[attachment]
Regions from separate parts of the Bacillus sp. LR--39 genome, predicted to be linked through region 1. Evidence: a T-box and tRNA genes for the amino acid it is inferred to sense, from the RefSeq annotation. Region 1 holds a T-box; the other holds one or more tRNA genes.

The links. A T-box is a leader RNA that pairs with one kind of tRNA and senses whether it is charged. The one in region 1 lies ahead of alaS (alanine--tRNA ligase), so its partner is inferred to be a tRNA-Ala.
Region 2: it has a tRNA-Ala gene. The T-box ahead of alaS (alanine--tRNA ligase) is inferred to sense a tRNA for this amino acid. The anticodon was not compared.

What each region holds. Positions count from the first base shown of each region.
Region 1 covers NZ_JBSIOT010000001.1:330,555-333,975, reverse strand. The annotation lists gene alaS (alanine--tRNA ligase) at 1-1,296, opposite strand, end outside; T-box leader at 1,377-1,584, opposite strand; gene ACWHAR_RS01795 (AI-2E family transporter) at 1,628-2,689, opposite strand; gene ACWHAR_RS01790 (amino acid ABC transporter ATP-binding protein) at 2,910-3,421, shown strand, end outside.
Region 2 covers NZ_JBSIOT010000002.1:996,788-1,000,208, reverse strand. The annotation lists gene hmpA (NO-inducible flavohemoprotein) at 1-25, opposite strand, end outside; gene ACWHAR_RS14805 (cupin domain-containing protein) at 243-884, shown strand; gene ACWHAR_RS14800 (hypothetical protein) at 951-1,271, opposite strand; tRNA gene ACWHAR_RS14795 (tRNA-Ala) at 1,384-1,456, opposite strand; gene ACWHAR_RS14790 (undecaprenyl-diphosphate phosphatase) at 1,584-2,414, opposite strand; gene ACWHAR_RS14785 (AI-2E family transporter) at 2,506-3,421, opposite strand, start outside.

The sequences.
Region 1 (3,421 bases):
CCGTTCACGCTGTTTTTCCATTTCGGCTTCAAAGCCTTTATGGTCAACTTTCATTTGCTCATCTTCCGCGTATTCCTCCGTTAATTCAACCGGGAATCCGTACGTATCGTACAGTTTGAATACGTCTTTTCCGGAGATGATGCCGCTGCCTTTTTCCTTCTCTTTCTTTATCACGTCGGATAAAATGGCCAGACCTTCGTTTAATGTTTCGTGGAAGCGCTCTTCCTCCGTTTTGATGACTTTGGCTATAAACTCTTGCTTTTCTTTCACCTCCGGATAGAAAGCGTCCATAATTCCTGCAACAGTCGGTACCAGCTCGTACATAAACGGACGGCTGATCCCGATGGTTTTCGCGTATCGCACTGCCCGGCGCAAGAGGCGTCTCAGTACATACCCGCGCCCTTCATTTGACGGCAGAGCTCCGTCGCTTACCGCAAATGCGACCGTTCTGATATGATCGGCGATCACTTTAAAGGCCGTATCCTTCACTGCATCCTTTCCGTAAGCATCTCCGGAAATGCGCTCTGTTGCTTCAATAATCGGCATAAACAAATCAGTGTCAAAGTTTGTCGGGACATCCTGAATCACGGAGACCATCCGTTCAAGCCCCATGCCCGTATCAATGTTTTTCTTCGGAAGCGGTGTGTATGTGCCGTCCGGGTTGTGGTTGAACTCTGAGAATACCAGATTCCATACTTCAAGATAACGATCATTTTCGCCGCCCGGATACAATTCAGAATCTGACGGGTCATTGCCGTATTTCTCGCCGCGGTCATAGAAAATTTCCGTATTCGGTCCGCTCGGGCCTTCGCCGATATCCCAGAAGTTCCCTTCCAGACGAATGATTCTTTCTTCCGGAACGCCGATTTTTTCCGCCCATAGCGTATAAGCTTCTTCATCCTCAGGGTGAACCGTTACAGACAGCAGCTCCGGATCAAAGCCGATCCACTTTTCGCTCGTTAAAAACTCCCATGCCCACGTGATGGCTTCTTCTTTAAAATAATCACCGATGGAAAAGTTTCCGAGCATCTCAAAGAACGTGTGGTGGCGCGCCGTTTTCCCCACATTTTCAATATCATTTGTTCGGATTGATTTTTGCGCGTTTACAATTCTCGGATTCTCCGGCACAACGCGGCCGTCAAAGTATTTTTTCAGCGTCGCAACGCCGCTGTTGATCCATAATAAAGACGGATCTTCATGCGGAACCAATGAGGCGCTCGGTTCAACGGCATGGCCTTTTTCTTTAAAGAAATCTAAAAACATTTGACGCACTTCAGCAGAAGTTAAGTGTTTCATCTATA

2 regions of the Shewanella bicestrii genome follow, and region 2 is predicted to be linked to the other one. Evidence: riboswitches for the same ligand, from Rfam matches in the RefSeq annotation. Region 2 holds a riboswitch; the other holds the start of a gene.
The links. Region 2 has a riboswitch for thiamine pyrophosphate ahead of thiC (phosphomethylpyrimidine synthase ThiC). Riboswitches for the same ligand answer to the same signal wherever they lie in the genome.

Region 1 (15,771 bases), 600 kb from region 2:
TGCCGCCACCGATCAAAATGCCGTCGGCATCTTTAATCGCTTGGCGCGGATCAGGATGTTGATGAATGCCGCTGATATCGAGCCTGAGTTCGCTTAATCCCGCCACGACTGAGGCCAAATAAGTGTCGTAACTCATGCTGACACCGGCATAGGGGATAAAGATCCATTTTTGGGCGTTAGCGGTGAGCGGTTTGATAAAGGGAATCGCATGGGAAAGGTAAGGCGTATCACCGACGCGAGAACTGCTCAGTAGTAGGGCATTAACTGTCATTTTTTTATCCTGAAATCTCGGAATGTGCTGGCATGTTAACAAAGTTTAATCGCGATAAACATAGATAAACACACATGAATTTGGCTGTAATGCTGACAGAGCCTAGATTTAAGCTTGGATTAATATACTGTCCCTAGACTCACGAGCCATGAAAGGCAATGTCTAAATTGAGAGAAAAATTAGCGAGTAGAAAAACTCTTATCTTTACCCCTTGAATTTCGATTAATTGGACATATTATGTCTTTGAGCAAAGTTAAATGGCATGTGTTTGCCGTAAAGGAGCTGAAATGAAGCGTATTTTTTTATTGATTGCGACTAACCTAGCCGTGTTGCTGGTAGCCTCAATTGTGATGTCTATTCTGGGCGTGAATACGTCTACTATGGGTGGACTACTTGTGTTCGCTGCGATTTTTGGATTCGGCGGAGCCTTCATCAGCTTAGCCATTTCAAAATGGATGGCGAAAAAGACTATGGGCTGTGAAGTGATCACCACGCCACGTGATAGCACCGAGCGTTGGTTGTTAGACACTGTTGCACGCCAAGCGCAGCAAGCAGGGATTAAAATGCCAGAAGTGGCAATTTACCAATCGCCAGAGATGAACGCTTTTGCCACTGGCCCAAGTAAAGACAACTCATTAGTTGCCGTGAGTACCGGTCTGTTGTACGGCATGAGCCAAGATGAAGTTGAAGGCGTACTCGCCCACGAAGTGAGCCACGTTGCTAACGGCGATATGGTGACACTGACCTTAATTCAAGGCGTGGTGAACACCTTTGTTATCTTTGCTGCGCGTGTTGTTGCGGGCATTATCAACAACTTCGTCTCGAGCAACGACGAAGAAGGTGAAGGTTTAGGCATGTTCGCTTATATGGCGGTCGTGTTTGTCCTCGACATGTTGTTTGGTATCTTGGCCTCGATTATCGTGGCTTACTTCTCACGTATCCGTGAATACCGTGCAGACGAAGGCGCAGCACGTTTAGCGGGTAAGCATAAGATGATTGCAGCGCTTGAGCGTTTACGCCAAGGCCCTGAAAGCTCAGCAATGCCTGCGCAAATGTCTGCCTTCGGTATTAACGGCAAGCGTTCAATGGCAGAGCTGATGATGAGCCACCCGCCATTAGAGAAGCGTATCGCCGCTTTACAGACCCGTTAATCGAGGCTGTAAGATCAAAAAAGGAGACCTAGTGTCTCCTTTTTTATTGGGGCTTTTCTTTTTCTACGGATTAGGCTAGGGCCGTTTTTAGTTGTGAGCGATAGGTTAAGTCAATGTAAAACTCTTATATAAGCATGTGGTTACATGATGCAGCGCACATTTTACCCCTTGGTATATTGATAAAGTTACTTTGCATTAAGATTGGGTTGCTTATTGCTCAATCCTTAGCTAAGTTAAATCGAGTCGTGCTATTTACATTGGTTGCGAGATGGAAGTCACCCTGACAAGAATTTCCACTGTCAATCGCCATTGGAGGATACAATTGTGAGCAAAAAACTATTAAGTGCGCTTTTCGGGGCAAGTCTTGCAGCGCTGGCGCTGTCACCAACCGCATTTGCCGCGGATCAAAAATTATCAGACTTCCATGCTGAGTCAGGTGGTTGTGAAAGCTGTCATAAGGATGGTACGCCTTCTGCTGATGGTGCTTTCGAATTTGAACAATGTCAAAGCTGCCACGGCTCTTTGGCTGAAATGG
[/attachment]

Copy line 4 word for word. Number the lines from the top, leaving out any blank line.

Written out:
What each region holds. Positions count from the first base shown of each region.